We've Got Hollywood Covered
|

‘Home’ Film Review: Franka Potente’s Directorial Debut Follows an Ex-Con’s Journey

Engaging performances by Jake McLaughlin and Kathy Bates make up for some script shortcomings

Franka Potente, the star of the German breakout hit “Run Lola Run,” found her way into mainstream Hollywood as part of the “Bourne” franchise in the early aughts. She has since amassed credits in TV and film productions staying inconspicuously present. To see her return to the foreground with her first foray into writing and directing a feature, “Home,” comes as an unforeseen, but not entirely unwelcome, career development.

For this venture behind the camera, the actress-turned–shot caller settles her story in small-town California, where desert highways lead to rundown dinners, old gas stations, and churches in communities just barely getting by. Still, Potente’s entry into the cinematic conversation centering poor and disenfranchised white Americans (alongside films like “Hillbilly Elegy”) mostly refrains from exploiting misery for its generally unsurprising situations.

Vast landscapes dwarf Marvin (Jake McLaughlin, “Quantico”) as he skates back home in a blue tracksuit and a bright red Mohawk. These sharp wardrobe and hair choices instantly give the character a memorable look that plays well with the muted color palette of the spaces he’ll occupy for the rest of the picture. It doesn’t take long before everyone in Newhall, his hometown, learns Marvin is back after 17 years in prison for murder.

Now almost 40, he sets foot in his former stomping grounds to find his ill mother Bernadette (Kathy Bates) dying of cancer and his best friend Wade (Derek Richardson, TV’s “Anger Management”) struggling with addiction. Marvin helps around the house and keeps a low profile, but townspeople continue to cling to the past. Amid his new circumstance, he encounters Delta (Aisling Franciosi, “The Nightingale”), the granddaughter of the woman he killed, whose initial reluctance to engage him turns into predictable romantic spark. Details of the crime remain undisclosed to us.

In formidably reserved performance, McLaughlin’s strong, square-jawed face and kind eyes condense his longing in a single gesture — neither a smirk nor a frown but something perceptibly childlike. There’s an aura of earned tranquility to him, which defies the stereotype of the recently released ex-convict battling pent-up resentment while readjusting to a life they once knew. Apologetic, he takes in stride the hate aimed his way.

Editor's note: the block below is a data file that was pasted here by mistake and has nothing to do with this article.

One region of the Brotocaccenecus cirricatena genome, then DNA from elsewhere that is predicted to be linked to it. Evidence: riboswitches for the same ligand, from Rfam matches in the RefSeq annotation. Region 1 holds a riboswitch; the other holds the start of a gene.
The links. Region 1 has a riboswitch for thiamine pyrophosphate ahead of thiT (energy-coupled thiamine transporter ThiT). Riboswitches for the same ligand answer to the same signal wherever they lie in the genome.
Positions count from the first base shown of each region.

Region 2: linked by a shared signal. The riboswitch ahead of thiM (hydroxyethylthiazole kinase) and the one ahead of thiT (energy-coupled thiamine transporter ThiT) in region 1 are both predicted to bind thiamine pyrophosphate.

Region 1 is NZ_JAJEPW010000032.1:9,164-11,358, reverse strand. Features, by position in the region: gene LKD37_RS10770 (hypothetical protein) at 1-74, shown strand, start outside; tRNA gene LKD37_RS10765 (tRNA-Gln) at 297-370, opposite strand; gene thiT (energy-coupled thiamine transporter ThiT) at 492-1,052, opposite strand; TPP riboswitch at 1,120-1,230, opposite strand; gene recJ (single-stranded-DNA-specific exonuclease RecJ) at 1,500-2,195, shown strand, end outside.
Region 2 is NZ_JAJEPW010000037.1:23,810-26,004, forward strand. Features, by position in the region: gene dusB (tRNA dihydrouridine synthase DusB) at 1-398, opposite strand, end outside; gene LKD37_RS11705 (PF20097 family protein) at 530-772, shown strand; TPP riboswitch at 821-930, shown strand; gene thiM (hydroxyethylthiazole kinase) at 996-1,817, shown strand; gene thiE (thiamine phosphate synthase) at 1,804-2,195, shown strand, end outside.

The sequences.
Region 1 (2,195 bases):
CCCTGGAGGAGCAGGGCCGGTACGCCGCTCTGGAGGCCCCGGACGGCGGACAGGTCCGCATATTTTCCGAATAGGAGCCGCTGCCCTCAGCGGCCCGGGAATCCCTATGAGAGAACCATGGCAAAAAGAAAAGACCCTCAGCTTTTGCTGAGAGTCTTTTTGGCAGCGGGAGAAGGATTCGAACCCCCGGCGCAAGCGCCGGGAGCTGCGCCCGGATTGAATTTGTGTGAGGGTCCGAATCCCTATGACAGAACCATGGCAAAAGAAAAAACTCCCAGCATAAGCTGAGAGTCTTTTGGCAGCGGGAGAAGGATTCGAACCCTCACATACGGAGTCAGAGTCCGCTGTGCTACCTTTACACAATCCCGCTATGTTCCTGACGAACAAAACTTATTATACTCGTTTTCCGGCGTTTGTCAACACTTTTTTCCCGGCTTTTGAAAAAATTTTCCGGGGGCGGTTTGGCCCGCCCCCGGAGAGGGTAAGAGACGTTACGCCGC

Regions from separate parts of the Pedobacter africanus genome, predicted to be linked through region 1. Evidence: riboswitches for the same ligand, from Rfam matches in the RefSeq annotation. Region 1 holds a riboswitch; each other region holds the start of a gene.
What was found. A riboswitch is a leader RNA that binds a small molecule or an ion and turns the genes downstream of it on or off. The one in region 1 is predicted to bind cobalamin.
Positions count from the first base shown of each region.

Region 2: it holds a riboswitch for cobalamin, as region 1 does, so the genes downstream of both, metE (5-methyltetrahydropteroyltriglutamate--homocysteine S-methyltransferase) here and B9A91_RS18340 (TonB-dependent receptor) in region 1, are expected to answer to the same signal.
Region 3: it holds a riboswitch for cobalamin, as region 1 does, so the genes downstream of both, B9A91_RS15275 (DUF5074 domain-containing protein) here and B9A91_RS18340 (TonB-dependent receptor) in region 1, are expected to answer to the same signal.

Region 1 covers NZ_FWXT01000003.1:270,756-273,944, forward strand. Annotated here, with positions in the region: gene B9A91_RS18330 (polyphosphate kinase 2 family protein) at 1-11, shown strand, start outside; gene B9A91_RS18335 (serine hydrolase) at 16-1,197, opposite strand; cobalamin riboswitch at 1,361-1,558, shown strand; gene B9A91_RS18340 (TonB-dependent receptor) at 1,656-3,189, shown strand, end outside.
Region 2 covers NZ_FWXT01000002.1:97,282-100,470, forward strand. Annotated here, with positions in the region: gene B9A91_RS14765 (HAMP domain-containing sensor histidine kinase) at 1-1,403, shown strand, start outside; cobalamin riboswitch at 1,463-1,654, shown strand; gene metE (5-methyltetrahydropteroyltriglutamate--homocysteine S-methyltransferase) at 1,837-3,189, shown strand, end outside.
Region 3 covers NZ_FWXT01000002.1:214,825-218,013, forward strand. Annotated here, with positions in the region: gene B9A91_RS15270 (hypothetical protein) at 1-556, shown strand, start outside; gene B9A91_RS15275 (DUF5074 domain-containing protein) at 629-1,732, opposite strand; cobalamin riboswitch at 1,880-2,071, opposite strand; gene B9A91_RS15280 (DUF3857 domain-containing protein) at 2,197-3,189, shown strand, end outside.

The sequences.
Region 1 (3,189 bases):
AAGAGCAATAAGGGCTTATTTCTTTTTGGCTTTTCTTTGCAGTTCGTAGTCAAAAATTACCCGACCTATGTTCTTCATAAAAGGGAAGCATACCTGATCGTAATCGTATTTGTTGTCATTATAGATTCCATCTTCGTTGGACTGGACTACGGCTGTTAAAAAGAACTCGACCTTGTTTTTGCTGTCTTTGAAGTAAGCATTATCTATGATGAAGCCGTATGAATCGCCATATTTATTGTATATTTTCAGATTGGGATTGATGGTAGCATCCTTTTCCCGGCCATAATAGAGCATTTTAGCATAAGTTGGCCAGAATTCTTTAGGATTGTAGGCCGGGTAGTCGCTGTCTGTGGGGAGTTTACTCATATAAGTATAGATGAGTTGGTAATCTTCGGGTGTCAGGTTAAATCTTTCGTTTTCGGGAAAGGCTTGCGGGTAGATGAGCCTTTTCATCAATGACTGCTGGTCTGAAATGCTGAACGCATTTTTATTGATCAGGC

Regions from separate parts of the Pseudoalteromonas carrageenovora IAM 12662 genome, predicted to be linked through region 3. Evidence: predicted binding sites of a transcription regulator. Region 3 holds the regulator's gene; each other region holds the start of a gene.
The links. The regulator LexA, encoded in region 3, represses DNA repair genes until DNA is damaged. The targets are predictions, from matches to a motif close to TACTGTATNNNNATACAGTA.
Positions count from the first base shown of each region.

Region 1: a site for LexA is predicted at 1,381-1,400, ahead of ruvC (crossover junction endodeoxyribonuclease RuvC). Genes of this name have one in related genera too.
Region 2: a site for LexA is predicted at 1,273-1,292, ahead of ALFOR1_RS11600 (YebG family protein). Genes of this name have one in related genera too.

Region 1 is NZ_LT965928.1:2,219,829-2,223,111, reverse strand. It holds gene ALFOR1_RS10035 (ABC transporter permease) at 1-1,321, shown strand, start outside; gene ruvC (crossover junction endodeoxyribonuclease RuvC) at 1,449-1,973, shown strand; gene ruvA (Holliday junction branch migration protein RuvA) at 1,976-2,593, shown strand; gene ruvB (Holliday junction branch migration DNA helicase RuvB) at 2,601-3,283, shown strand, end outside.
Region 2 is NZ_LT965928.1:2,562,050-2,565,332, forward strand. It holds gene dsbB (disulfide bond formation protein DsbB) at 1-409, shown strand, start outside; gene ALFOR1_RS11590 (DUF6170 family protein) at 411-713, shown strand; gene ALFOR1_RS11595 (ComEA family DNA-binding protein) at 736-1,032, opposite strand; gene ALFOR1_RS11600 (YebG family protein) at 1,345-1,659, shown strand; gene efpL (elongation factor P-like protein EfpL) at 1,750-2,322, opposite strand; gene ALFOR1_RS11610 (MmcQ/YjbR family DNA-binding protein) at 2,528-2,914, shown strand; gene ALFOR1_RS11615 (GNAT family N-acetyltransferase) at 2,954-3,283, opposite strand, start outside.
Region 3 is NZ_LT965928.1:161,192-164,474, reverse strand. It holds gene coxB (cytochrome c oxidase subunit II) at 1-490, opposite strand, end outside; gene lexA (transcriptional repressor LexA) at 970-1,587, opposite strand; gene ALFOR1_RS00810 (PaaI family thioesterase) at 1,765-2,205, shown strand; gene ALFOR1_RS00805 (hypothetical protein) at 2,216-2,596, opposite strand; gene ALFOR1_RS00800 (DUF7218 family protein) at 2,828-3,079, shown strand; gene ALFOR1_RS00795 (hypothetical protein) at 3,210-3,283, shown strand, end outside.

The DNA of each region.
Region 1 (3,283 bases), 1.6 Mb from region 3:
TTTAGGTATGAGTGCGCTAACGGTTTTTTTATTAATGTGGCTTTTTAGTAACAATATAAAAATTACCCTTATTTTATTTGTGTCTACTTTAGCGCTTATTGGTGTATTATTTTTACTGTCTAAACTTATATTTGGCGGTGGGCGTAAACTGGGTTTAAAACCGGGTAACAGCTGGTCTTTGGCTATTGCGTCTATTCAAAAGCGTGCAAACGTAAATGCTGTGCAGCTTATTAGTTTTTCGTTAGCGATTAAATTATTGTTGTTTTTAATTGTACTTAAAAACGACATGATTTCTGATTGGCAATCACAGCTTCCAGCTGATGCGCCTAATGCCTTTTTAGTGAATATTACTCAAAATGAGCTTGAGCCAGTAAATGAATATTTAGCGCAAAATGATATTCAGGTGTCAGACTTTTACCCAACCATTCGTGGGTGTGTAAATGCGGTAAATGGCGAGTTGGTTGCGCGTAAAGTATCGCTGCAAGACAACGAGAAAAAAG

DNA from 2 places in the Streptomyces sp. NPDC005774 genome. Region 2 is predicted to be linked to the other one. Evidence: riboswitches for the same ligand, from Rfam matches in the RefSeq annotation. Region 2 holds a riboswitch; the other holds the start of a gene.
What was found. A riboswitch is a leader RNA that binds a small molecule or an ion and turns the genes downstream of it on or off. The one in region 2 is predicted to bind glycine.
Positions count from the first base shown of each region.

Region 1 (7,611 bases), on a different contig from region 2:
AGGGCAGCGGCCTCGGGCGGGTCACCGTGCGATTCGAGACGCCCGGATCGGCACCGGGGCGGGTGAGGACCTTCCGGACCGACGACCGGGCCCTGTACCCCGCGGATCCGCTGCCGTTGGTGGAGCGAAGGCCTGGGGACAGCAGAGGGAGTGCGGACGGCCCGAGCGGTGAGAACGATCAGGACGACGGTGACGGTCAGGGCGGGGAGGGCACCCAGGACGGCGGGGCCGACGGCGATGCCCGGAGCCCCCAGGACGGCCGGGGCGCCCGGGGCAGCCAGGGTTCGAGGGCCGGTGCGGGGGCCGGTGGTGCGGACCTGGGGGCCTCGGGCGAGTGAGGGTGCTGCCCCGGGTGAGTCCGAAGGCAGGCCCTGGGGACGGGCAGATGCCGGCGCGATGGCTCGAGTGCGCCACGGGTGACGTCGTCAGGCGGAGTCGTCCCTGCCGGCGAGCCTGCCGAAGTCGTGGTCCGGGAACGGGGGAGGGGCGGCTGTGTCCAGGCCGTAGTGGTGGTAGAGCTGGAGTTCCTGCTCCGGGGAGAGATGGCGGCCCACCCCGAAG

Though Marvin’s particular brand of brokenness, one without violent episodes or overly dramatic lamentations, makes him enthralling to watch, the beats of the story are plagued with formulaic rot. The story leaves out more than just his motives for the act that put him away: His transformation in prison or any plans for a financially secure future, whether professional or educational, never come up.

That a man with such a burden in the rearview mirror of his life can get released nearly two decades later and maintain such restraint, without resorting to substance abuse or falling back into self-destructive activities, feels miraculously refreshing to see in a film. And yet we are unaware of what McLaughlin’s Marvin did while serving his time to attain such mental strength or to be so immune to temptation. As genuinely interesting as it is to watch the actor playing the role, there’s a missing piece to the character’s emotional identity.

Formally, the first-time director takes some swings that fail to land as desired. Musical interludes, where Marvin and Wade dance around to rock music from their youth or spend an afternoon at the skate park, reduce their bonding to terribly hackneyed moments. Their intent is clearly to demonstrate Marvin’s arrested development, still mentally trapped in the time period since he was last free and only finding comfort in another person just as riddled with regret, but the dodgy tone and execution trumps the purpose.  

Notwithstanding the script’s shortcomings and odd narrative adornments, Potente’s directorial instincts show noteworthy promise. More than just the outcome of proper casting, “Home” rides entirely on the turns she has extracted and molded from a cast comprised of some familiar faces and her singular male lead.

With this no-nonsense matriarch, Bates reiterates that she, like all great actors, can make herself noticeable in any given role with the might of her bitter cheekiness. Scenes involving McLaughlin and Bates show an open-heartedness in the two characters liberating each other from the pain of rehashing old wounds. No major fights or arguments maim their relationship, and yet it doesn’t feel as if there are things left unsaid between them.

For levity, Potente deploys Stephen Root as a foul-mouthed priest and Lil Rel Howery as Bernadette’s caretaker to brighten the drama with poignant encouragement for the embattled mother-and-son duo. Neither of their characters are particularly indispensable to the plot in general or Marvin’s arc in particular, but they are both vivid presences nonetheless.

Franciosi, on the other hand, plays a young woman whose position — in love with the man who devastated her family — merits greater analysis than we get. A scene where Marvin shows her the location where he committed the crime is as close “Home” gets to delving into the event that inevitably, although to different degrees, haunts them both. On her mission to speak about forgiveness and empathy precisely for those who’ve directly hurt us, Potente ultimately stumbles to deliver a resolution with sufficient gravitas to correct other flaws. 

“Home” premieres Dec. 3 in US theaters and via streaming.